Tuesday, December 8, 2009

It Is What It Is

St. Eugene de Mazenod
Patron Saint of Dysfunctional Families
mixed media shrine

Last year I told my husband that if we were rich we could leave the country during the holiday season and escape to some place where they've never heard of Christmas. Christmas has been kicking my ass for years. About ten years ago I decided that enough was enough, and every year since then I have been letting go more and more of all of the deadline induced anxiety and guilt induced panic. I've been examining all of the weird capitalist driven hype surrounding the (not even his actual) birthday of Jesus Christ, the most socialist, egalitarian, non-materialistic holy person to ever walk the earth. I've deconstructed the crazy messages foisted on us by our unrelenting capitalist economy, like that a sweater bought at the Gap for Christmas is somehow much better than that same sweater all of the other 364 days of the year, and that the actual Spirit, the Real Meaning of Christmas can in fact be purchased, wrapped, and imparted to the recipient in the form of that sweater from the Gap! They will actually experience a warm, happy glow and hear tinkling bells, and they will love you for it. Yeah, I've been actively deprogramming myself, and I've been trying to figure out how to celebrate Christmas in a way that is meaningful to me. I've been very frank with myself about being realistic with my time and resources. And that is all great. Year by year I've been letting go more and more. But there is something I struggle with every year, and that is not how I do Christmas, it is with whom I do Christmas. Which is what this blog is really about.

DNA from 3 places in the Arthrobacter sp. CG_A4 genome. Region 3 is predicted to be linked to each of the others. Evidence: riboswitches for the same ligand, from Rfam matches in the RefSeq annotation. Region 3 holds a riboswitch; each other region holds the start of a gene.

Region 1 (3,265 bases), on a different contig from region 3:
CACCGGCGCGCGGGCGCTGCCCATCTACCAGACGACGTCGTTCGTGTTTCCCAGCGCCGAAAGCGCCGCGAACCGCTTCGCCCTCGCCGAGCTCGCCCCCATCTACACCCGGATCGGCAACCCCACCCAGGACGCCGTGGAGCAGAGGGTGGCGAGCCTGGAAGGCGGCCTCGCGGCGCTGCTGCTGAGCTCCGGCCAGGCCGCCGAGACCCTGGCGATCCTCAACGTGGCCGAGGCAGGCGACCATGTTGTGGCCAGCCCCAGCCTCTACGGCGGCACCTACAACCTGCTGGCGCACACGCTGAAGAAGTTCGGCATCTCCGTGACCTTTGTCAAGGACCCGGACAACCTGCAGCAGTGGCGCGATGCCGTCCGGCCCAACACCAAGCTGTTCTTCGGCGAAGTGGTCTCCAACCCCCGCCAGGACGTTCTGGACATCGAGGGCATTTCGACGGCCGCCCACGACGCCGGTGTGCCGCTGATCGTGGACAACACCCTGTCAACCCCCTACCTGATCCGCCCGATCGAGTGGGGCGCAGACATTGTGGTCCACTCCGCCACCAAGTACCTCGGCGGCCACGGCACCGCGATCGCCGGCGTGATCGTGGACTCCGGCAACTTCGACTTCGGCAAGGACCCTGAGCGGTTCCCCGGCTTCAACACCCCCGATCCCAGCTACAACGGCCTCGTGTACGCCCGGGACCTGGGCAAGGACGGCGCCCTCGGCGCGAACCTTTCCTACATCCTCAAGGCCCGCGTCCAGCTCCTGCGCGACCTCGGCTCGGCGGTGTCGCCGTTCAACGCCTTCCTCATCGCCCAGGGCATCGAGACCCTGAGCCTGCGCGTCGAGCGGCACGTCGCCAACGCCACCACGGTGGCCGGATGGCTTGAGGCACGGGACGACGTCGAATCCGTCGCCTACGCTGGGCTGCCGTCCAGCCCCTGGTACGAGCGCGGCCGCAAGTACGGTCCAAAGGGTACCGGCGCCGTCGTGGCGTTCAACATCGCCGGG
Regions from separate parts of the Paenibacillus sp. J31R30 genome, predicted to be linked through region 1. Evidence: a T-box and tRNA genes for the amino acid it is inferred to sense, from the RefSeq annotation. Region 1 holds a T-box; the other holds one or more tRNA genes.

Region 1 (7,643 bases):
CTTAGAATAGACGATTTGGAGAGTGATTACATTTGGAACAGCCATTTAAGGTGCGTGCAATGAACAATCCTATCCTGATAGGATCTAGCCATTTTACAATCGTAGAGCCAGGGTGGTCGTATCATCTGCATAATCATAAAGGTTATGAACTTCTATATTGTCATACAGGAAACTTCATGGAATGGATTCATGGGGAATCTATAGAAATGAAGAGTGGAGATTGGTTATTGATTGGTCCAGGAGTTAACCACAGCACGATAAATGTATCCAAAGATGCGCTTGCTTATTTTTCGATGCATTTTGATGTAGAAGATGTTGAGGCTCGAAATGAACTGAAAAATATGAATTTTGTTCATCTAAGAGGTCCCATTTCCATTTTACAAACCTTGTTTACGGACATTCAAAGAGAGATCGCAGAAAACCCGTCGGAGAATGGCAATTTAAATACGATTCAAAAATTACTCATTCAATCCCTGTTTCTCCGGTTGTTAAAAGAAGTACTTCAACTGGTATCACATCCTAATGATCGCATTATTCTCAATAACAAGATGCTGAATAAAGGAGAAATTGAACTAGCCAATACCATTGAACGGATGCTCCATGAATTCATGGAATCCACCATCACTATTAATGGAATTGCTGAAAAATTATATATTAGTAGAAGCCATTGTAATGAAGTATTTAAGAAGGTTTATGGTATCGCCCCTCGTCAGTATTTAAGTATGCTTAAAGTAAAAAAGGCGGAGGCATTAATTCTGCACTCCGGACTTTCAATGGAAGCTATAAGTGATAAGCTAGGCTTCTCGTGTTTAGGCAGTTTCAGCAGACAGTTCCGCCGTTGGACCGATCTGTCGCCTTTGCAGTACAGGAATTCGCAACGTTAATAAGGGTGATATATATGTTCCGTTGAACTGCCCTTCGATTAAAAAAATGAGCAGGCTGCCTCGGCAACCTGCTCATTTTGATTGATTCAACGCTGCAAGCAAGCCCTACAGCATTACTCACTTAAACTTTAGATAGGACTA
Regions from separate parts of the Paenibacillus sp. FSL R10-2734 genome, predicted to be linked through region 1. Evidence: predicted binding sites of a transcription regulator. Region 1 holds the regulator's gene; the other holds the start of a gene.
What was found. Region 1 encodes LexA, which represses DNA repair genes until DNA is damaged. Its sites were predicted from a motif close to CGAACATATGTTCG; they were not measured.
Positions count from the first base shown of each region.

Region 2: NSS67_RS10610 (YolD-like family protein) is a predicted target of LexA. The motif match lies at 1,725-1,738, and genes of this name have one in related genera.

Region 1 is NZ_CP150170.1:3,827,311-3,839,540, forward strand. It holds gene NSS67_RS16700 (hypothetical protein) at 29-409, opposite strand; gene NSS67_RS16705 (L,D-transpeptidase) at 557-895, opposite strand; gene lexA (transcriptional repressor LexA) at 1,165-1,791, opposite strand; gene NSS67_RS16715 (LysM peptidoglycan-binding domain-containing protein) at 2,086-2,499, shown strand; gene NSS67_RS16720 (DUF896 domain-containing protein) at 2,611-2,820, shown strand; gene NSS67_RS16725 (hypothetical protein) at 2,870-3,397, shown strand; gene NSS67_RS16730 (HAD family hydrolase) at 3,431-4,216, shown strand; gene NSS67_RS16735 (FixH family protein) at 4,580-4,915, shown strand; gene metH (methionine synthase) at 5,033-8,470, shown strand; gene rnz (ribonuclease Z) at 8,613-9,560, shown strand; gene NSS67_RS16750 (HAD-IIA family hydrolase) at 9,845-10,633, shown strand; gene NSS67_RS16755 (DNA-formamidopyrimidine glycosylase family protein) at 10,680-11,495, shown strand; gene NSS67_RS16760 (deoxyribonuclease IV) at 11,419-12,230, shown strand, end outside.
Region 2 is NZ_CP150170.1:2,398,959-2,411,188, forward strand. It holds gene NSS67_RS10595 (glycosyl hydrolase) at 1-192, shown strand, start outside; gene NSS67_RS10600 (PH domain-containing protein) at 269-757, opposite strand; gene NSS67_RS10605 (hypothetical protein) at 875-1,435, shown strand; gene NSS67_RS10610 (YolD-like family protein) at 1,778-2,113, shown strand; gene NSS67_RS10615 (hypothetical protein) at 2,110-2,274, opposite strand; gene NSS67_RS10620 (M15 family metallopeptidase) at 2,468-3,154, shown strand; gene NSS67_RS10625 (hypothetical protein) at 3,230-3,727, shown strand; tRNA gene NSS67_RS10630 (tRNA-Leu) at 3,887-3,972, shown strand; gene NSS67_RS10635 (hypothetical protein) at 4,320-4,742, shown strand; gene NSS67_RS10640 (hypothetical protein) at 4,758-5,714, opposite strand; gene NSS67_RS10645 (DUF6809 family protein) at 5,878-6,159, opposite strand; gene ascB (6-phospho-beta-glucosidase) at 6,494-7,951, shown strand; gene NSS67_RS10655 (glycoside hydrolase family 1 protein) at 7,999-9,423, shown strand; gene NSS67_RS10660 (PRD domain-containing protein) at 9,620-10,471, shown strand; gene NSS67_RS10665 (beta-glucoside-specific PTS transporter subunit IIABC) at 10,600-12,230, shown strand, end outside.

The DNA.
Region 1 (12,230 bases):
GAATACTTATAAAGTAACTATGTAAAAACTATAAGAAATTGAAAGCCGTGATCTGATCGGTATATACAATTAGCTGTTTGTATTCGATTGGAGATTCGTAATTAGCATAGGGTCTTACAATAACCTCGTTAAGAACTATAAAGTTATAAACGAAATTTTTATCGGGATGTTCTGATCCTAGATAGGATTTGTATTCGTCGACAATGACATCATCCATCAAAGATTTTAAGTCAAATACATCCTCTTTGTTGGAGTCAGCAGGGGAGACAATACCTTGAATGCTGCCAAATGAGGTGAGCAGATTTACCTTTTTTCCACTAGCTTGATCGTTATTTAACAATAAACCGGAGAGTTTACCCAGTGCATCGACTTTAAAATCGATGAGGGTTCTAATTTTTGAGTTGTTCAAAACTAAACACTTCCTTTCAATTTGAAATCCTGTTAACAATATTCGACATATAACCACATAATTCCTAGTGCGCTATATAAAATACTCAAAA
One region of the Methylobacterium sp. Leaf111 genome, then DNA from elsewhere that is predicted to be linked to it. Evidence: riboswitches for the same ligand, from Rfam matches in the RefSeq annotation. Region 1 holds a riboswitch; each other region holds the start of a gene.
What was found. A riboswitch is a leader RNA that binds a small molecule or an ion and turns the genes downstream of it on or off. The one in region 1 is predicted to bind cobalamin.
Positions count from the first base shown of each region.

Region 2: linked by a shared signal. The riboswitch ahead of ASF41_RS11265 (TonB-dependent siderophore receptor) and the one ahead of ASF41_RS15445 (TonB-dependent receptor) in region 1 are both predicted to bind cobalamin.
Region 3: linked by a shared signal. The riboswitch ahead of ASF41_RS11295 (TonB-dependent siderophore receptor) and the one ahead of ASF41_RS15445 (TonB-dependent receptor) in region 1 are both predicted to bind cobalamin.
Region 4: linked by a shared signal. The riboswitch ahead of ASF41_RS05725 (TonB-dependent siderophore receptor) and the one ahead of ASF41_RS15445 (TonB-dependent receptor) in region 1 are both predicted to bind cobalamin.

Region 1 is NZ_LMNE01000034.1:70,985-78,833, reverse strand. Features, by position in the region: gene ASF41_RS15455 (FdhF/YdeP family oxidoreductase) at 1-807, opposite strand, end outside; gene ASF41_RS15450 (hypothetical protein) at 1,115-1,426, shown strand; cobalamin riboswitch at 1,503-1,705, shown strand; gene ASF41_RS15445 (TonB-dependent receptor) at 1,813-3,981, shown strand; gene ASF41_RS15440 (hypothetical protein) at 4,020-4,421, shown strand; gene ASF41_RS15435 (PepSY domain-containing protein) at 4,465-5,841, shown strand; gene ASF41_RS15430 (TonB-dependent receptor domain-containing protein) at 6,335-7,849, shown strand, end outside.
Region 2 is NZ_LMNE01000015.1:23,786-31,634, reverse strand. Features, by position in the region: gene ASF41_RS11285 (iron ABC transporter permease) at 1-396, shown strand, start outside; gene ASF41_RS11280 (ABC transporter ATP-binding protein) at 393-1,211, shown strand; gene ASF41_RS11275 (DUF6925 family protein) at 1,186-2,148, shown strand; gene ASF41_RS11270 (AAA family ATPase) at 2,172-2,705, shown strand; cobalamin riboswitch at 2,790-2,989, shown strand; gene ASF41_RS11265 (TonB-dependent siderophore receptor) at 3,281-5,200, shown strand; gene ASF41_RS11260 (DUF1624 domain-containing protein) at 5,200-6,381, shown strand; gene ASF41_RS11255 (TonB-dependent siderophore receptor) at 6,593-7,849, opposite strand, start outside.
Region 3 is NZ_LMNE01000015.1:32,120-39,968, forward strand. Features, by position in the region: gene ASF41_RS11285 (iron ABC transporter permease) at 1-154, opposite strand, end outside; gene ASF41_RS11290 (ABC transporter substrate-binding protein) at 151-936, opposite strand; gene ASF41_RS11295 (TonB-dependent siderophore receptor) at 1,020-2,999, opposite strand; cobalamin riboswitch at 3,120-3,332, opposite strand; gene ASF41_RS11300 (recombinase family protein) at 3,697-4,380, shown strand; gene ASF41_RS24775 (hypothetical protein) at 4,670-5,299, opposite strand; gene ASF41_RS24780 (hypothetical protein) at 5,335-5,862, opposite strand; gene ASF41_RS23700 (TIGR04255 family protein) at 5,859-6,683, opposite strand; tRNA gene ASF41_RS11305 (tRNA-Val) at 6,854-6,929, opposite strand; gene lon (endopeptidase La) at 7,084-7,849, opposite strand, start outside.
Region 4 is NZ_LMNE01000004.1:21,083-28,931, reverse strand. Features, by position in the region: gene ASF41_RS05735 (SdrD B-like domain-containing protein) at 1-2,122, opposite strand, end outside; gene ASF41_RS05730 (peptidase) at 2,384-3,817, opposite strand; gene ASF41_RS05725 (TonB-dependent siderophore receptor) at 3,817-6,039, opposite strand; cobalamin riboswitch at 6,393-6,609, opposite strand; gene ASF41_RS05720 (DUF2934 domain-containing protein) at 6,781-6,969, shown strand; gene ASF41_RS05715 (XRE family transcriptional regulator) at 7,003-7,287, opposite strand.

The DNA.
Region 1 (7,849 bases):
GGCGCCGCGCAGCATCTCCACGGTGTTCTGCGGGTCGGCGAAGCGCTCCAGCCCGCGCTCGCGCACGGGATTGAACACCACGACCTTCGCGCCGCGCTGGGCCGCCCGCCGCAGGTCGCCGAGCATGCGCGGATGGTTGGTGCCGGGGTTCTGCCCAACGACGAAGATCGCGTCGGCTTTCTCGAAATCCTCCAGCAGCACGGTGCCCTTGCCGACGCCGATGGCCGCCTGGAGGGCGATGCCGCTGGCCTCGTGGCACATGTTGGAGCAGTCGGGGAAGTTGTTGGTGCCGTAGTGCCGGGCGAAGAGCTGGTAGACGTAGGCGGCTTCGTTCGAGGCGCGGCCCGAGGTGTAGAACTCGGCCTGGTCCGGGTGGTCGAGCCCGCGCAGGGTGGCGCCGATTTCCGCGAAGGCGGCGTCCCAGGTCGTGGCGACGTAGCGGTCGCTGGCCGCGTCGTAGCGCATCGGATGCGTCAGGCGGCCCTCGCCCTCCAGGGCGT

detail of St. Eugene de Mazenod shrine

I suspect that the average person feels really, really bad at Christmas. Because the perception is that everyone else's family is having a Christmas card picture perfect jolly old heart warming time of it from November until January. Everyone except us, that is, with our alcoholics, weirdo recluses, co-dependents, martyrs, people prone to angry outbursts, the dead who we miss terribly, and those who choose to be estranged. Somehow it seems so important that on this one day everybody be who they are not, and this big Christmas expectation can condense and intensify our feelings of sadness, loss and disappointment about what is lacking in our family relationships into crisis proportions. I also suspect that the reason for all of the crazy doing, spending, and rushing around is that it serves as a huge distraction from how bad we feel. Because, let me tell you, the less crazy Christmas doing I do, the more painful feelings I have to get through about my family relationships.

"Old Great-Grandad Booze"
detail of St. Eugene de Mazenod shrine